Studio Bell: Home of the National Music Centre

The National Music Centre is now offering jam club, a safe space for teenagers to learn, play musical instruments, and make new friends.

Jam club runs every Thursday from 3-5 p.m. in the King Eddy side of Studio Bell, on the fourth floor.

“People come in, grab an instrument of their choice and they just kind of start off by finding a little corner and just get familiar and warmed up,” says Jason Valleau, the program coordinator at Studio Bell.

“Not everybody has an instrument to play, so this is a place for everybody to come and play some instruments.”

There is food for the participants every week, and once a month, Gruman’s provides a hot meal.

The club offers an array of instruments, musical clinicians, and practice space for youth aged 13-19.

“Essentially we just want to offer a safe space for youth,” says Chad Schroter-Gillespie, a manager of the club.

“It’s a place for them to go after school where they’re not getting caught up in maybe activities that aren’t ideal for their well-being.”

Many of the youth that come into the club have no prior musical experience, but that isn’t a requirement for jam club.

“I didn’t know I could sing,” explains Tycen Robinson, 19, a member of jam club.

“They introduced me to a talent I didn’t know I had.”

Robinson has recently enjoyed singing Simple Man by Lynyrd Skynyrd at jam club last week.

“One of them was like ‘hey lets make this more reggae’, so they started playing the reggae version and I started singing it reggae,” laughs Robinson.

“It was just so fun.”

This week, Robinson sang Simple Man with one of the volunteer clinicians who also started to teach him how to play the guitar part to go with it, an instrument Robinson has never played before.

“The coolest thing about jam club is that kids will come in at the beginning of the year and some of them are so shy that they won’t even talk to anyone, they don’t even play an instrument,” says Schroter-Gillespie.

“By the end of the year, they’re getting up on stage and performing in front of an audience.

“For us, I think that’s the most inspiring thing to see that progress and to see it have such a positive impact on their life.”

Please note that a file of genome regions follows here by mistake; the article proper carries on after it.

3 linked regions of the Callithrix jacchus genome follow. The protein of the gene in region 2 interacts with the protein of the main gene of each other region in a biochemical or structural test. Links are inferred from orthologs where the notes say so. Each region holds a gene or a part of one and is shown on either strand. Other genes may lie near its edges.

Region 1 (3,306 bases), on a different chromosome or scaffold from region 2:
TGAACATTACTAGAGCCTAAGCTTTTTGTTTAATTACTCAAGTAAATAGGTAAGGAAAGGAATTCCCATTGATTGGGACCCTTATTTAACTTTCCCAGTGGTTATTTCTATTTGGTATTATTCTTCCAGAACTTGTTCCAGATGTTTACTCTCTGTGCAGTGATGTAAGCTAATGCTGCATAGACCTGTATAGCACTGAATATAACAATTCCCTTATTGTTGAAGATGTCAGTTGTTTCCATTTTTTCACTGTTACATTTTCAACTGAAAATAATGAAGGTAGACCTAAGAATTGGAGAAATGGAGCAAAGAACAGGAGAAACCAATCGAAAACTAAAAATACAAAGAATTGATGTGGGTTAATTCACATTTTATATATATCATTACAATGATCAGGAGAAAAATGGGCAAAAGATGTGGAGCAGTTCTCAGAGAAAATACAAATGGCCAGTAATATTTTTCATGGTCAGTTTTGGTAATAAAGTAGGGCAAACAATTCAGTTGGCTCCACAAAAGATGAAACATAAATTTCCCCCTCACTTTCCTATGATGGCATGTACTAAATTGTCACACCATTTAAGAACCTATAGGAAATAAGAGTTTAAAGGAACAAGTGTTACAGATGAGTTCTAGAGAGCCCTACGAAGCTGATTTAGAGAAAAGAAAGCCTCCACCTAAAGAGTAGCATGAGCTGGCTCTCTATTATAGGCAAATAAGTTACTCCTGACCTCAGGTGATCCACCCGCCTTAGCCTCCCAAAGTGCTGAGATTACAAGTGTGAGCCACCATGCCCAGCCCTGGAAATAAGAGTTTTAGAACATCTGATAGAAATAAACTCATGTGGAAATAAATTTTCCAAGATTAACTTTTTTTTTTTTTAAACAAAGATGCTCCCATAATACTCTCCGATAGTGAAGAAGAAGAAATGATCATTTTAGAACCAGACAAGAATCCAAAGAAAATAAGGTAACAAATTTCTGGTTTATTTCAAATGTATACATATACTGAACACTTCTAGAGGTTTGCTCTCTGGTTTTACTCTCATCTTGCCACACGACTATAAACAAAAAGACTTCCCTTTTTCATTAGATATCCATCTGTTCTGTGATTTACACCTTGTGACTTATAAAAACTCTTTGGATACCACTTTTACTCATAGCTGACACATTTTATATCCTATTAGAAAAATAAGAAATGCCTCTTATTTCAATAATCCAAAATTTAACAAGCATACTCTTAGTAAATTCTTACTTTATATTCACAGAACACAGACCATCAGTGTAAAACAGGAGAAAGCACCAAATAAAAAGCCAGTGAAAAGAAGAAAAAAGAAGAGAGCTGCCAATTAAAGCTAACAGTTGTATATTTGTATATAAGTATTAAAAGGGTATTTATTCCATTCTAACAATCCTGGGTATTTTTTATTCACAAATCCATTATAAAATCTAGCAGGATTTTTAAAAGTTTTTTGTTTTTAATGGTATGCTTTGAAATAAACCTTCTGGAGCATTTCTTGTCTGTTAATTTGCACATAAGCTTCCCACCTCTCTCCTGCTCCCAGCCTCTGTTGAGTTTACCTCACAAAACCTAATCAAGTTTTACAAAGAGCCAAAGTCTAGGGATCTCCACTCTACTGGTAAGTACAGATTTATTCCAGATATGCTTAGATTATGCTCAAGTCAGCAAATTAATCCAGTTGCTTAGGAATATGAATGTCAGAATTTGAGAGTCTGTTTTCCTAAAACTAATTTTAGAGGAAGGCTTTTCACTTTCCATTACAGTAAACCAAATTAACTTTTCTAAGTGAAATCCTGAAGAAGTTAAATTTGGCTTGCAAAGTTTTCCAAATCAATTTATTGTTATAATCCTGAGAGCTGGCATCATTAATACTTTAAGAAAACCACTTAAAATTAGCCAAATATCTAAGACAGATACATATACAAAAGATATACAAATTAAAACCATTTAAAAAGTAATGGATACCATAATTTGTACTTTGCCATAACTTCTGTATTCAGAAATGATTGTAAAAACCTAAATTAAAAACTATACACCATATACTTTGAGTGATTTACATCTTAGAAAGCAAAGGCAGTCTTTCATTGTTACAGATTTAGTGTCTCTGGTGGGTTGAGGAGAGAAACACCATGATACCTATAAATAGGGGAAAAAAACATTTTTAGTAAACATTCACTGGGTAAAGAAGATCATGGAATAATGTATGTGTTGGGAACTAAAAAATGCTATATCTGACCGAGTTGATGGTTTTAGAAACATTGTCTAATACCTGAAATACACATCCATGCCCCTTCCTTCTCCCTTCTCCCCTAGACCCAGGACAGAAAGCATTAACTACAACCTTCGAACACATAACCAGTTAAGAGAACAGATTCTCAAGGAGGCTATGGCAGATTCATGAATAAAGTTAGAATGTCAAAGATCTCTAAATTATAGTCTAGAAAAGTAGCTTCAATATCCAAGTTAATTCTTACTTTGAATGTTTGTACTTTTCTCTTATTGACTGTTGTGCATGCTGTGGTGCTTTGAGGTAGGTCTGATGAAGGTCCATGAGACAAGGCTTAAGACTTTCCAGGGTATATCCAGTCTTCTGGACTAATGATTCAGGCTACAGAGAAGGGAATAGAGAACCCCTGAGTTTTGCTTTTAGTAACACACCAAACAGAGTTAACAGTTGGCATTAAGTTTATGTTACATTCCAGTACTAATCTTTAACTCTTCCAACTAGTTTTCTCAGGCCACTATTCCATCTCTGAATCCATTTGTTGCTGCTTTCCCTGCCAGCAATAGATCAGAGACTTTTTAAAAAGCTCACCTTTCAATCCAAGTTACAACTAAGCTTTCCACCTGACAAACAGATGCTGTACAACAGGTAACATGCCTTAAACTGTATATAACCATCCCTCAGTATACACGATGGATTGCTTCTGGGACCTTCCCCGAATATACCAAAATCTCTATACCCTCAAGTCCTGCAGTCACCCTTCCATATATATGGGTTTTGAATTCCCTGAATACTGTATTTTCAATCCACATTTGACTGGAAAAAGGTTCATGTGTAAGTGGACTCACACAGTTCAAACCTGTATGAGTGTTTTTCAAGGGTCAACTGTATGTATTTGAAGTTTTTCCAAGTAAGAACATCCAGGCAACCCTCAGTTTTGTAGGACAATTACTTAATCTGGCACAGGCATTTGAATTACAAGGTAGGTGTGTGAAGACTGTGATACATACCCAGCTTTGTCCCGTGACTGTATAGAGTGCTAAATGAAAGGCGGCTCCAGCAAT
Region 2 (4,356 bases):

Ember Bland, a member of jam club, says that the club is a “breath of fresh air” in comparison the jazz and concert bands she’s a part of.

“It’s just nice to sit down and play instruments with people without the stress of having to learn sheet music or practice for a performance,” she expresses.

“You’re there to have a good time, and I find it a nice break from rehearsals in larger groups.”

The jam club wouldn’t be possible without help from committed volunteer clinicians, guitar technicians, and private funding from the Canadian Western Bank.

“They come from different musical backgrounds, and different skill-levels, so they kind of match-up with the students so that they can best fit their needs,” says Schroter-Gillespie.

“We also have had some professional clinicians come in, we’ve had some of the best musicians in the area and so they can deal with students that have advanced ability.”

Despite the long transit journey to get to the music centre, Bland comes to jam club every week.

“When I first came in they were doing a group jam that day, I sat down, was handed some drumsticks and we played a couple of songs together,” she reminisces.

“Some people were helping out with the chords while I kept a steady beat, some already knew the chords to Riptide so it went really well considering none of us knew each other beforehand.”

Jam club is one of the many programs offered by the new National Music Centre.

When asked what jam club is all about, Robinson replies, jammin’.